Jacquotte Ribière-Raverlat, a French educator who was responsible for an authorized French adaptation of the Kodály principles, headed an experimental venture in Quebec in 1968, at the instigation of Sister Marcelle Corneille of the Villa-Maria Convent in Montreal. This consisted of training courses for teachers, supervision of student teachers, and later a pilot project at the elementary level at the Villa-Maria Convent. The project began in 1970 and consisted of a daily period of music instruction along the Kodály principles, but adapted to French and Quebec folklore. Gabrielle Letourneau continued Ribiere-Raverlat's work in Quebec. Thomas Legrady's French-Canadian adaptation of the Kodály concept, for use by teachers and their pupils, was published in the four-volume Lisons la musique (Ottawa 1967, Montreal 1970). In 1973 a specialist from Budapest, Miklós Takács, continued Ribière-Raverlat's work by adding an integrated choral dimension.
The first university in Canada to offer comprehensive programs of teacher training in Kodály principles and practice at both undergraduate and graduate levels was the University of Calgary (1979). Those programs, under the direction of Lois Choksy, have graduated many hundreds of teachers. Summer teacher-training programs exist at Acadia University, Wilfrid Laurier University, University of Western Ontario, Brandon University, University of Victoria, and the Kodály Department at the Victoria Conservatory of Music. Workshops are held regularly throughout the year at centres across Canada.
The Kodály Method in the Schools
The first English-language schools in Canada to implement Kodály's ideas on a system-wide basis were in Halifax, NS, under the direction of Kaye Dimock Pottie, and Nanaimo, BC, under Isobel and Alastair Highet. These programs were the models for many other programs across Canada. By the end of the twentieth century, the Kodály method was the most widely used systematic approach to the teaching of school music in Canada. Exemplary programs may be seen in Halifax, NS, the province of Newfoundland, Middlesex County and Waterloo County schools in Ontario, in the Calgary Catholic schools, and in Langley and Nanaimo, BC.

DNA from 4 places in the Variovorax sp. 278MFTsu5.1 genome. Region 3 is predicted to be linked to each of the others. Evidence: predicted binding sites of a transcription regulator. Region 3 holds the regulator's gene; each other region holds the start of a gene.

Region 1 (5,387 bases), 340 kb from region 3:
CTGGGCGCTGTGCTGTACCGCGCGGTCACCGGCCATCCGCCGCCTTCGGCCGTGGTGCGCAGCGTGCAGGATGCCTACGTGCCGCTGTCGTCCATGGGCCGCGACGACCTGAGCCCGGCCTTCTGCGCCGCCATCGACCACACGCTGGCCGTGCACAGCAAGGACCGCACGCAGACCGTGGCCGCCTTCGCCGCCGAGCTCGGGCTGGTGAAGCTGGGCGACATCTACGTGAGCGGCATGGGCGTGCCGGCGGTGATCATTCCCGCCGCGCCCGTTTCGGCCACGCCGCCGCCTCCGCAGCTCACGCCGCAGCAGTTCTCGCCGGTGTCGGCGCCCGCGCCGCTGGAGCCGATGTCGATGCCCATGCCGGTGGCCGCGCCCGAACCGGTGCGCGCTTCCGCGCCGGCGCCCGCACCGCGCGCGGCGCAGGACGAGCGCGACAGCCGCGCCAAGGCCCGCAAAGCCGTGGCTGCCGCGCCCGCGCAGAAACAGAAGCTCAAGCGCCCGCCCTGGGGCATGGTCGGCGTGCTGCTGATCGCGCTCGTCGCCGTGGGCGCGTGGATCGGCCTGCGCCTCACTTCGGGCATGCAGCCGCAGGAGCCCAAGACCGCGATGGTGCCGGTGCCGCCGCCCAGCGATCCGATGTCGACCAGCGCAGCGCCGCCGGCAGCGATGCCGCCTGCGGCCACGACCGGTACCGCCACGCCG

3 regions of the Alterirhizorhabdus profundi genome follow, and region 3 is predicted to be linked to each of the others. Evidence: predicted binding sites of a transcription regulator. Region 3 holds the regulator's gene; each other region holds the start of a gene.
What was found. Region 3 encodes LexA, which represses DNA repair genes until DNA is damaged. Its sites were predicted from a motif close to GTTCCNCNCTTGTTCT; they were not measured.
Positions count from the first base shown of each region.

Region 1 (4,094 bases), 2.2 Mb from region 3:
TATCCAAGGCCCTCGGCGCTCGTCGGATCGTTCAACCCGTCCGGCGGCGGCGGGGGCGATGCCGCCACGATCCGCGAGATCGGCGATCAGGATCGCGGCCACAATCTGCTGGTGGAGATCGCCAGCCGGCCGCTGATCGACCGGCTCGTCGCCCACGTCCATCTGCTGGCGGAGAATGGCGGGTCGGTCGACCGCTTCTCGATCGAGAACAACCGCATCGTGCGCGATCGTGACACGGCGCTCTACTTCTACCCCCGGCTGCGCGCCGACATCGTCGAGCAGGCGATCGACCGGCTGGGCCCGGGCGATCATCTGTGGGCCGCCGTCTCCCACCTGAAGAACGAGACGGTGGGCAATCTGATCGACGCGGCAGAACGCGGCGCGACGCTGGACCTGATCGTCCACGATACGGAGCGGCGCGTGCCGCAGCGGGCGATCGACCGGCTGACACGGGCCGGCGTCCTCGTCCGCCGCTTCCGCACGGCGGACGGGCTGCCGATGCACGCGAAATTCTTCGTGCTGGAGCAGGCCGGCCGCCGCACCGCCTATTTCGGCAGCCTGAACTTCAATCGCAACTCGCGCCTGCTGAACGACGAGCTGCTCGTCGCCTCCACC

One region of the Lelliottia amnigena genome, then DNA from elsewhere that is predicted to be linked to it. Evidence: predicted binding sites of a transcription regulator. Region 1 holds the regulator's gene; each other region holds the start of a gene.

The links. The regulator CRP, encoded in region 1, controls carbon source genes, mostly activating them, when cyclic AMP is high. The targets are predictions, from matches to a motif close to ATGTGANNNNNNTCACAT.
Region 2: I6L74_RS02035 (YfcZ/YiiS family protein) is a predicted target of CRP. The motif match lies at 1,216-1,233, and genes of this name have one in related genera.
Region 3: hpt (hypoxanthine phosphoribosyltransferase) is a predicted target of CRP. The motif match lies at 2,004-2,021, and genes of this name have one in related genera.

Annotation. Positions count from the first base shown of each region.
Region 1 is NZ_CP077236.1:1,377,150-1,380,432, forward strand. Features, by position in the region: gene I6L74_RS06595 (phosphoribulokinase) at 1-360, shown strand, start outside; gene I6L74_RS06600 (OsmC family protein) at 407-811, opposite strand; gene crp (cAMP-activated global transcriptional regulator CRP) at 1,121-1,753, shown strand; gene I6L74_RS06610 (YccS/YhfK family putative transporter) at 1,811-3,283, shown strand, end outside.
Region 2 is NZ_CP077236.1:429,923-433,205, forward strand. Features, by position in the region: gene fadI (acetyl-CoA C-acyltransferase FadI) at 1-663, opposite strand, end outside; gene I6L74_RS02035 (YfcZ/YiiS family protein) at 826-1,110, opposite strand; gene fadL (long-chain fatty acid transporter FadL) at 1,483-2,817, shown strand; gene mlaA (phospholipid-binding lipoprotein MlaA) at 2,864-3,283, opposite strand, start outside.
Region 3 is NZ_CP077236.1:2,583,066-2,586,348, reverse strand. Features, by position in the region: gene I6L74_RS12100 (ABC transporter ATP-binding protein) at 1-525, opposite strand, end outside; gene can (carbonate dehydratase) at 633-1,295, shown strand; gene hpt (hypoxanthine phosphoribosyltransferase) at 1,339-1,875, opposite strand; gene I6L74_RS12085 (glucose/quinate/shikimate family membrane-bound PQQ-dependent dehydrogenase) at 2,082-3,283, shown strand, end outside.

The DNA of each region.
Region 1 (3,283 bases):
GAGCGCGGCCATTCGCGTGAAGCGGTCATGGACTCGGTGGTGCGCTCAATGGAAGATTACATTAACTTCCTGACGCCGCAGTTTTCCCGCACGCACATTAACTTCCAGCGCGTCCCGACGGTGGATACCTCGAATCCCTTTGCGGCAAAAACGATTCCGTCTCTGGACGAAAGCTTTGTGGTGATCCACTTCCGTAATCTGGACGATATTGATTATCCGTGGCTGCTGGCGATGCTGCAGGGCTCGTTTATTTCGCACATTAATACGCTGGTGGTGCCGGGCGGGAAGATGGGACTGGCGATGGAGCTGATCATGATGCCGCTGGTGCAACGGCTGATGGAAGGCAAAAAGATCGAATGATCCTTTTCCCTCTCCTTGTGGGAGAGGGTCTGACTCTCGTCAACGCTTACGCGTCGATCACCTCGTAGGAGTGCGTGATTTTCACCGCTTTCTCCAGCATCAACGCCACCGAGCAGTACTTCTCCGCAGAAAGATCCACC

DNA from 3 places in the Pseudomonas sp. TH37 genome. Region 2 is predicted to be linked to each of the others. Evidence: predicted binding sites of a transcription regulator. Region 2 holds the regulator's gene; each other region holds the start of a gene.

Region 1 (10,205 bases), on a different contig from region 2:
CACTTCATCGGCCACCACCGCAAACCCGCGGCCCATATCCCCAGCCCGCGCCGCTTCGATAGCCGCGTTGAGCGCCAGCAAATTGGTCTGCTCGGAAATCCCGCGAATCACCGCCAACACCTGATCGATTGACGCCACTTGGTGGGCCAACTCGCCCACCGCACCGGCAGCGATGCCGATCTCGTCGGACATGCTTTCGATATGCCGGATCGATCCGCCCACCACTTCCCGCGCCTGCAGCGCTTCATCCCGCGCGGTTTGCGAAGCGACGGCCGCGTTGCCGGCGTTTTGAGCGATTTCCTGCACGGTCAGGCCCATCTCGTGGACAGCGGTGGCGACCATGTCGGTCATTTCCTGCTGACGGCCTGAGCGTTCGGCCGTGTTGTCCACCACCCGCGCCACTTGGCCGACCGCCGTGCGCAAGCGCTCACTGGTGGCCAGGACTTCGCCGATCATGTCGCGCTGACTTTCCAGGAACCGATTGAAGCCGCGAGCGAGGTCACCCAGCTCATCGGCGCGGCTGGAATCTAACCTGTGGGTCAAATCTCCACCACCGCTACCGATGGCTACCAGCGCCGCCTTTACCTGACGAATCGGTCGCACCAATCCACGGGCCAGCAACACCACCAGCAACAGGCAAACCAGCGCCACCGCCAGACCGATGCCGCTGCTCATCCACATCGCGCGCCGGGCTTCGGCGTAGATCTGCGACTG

The Kodály Society of Canada
A bilingual professional association, the Kodály Society of Canada was founded in 1973 as the Kodály Institute of Canada, with Mae Strasser Daly as executive director, before the International Kodály Society and the Organization of American Kodály Educators were established in 1975. The International Kodály Society changed the name of the Canadian organization to the Kodály Society of Canada in 1986. Past presidents were Gordon Kushner (1973-9), Kenneth Bray (1979-81), Pierre Perron (1981-4), and Lois Choksy (1984-8), France David (1988-91), Ki Adams (1991-95), and Amanda Montgomery (1995-99). A. Kim Eyre became president in 1999 and led the Kodály Society of Canada into the twenty-first century. The society is dedicated to the dissemination of research and the improvement of teaching following the musical, educational, and cultural concepts associated with Zoltán Kodály. To this end it has held biennial national conferences and published a journal, Alla Breve. By 2004, there were six branches of the Kodály Society of Canada: British Columbia, with 19 members; the Alberta Kodály Association, founded in 1983, with 100 members; Manitoba; the Kodály Society of Ontario; Quebec; and the Kodály Society of Nova Scotia.
The Kodály Society of Canada is the recognized national body affiliated with the International Kodály Society based in Budapest. International symposia took place every two years beginning in 1973; these were held in Canada in 1977 (at Acadia University) and 1991 (at the University of Calgary).